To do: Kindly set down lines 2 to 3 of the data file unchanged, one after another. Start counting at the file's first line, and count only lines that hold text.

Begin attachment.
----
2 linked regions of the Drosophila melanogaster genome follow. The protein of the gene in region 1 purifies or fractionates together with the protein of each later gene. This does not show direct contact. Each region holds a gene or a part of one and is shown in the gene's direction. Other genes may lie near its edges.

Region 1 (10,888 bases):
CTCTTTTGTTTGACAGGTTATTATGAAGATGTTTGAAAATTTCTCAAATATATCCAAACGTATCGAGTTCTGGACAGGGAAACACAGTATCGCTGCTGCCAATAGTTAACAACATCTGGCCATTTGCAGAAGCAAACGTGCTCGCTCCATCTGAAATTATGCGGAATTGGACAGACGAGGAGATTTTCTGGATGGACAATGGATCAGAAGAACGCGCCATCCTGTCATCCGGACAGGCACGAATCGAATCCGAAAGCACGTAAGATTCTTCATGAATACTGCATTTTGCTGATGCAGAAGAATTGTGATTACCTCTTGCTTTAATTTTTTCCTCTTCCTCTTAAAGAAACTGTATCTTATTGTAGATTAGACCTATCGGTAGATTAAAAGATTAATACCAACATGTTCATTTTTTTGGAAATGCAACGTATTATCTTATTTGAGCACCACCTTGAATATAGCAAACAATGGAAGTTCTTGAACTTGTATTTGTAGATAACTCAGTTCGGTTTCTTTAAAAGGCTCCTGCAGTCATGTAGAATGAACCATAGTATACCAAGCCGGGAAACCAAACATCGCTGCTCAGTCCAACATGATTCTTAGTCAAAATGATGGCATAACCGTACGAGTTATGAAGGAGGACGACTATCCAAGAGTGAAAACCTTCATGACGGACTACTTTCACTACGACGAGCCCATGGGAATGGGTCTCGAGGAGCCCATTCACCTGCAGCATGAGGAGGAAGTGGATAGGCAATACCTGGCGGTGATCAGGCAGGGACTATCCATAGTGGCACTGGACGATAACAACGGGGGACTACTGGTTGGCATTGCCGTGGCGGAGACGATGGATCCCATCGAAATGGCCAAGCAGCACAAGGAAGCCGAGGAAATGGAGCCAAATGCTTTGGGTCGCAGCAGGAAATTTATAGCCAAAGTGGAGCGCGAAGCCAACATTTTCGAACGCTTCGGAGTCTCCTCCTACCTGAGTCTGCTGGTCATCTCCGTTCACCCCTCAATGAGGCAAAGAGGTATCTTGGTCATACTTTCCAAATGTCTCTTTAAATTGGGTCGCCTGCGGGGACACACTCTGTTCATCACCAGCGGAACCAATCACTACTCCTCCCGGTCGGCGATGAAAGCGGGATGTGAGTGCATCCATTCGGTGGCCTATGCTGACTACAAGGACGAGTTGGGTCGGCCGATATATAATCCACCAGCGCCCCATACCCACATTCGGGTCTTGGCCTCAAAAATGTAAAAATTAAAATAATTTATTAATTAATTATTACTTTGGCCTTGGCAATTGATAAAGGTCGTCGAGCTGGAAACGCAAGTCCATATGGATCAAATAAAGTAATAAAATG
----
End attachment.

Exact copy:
Region 1 (10,888 bases):
CTCTTTTGTTTGACAGGTTATTATGAAGATGTTTGAAAATTTCTCAAATATATCCAAACGTATCGAGTTCTGGACAGGGAAACACAGTATCGCTGCTGCCAATAGTTAACAACATCTGGCCATTTGCAGAAGCAAACGTGCTCGCTCCATCTGAAATTATGCGGAATTGGACAGACGAGGAGATTTTCTGGATGGACAATGGATCAGAAGAACGCGCCATCCTGTCATCCGGACAGGCACGAATCGAATCCGAAAGCACGTAAGATTCTTCATGAATACTGCATTTTGCTGATGCAGAAGAATTGTGATTACCTCTTGCTTTAATTTTTTCCTCTTCCTCTTAAAGAAACTGTATCTTATTGTAGATTAGACCTATCGGTAGATTAAAAGATTAATACCAACATGTTCATTTTTTTGGAAATGCAACGTATTATCTTATTTGAGCACCACCTTGAATATAGCAAACAATGGAAGTTCTTGAACTTGTATTTGTAGATAACTCAGTTCGGTTTCTTTAAAAGGCTCCTGCAGTCATGTAGAATGAACCATAGTATACCAAGCCGGGAAACCAAACATCGCTGCTCAGTCCAACATGATTCTTAGTCAAAATGATGGCATAACCGTACGAGTTATGAAGGAGGACGACTATCCAAGAGTGAAAACCTTCATGACGGACTACTTTCACTACGACGAGCCCATGGGAATGGGTCTCGAGGAGCCCATTCACCTGCAGCATGAGGAGGAAGTGGATAGGCAATACCTGGCGGTGATCAGGCAGGGACTATCCATAGTGGCACTGGACGATAACAACGGGGGACTACTGGTTGGCATTGCCGTGGCGGAGACGATGGATCCCATCGAAATGGCCAAGCAGCACAAGGAAGCCGAGGAAATGGAGCCAAATGCTTTGGGTCGCAGCAGGAAATTTATAGCCAAAGTGGAGCGCGAAGCCAACATTTTCGAACGCTTCGGAGTCTCCTCCTACCTGAGTCTGCTGGTCATCTCCGTTCACCCCTCAATGAGGCAAAGAGGTATCTTGGTCATACTTTCCAAATGTCTCTTTAAATTGGGTCGCCTGCGGGGACACACTCTGTTCATCACCAGCGGAACCAATCACTACTCCTCCCGGTCGGCGATGAAAGCGGGATGTGAGTGCATCCATTCGGTGGCCTATGCTGACTACAAGGACGAGTTGGGTCGGCCGATATATAATCCACCAGCGCCCCATACCCACATTCGGGTCTTGGCCTCAAAAATGTAAAAATTAAAATAATTTATTAATTAATTATTACTTTGGCCTTGGCAATTGATAAAGGTCGTCGAGCTGGAAACGCAAGTCCATATGGATCAAATAAAGTAATAAAATG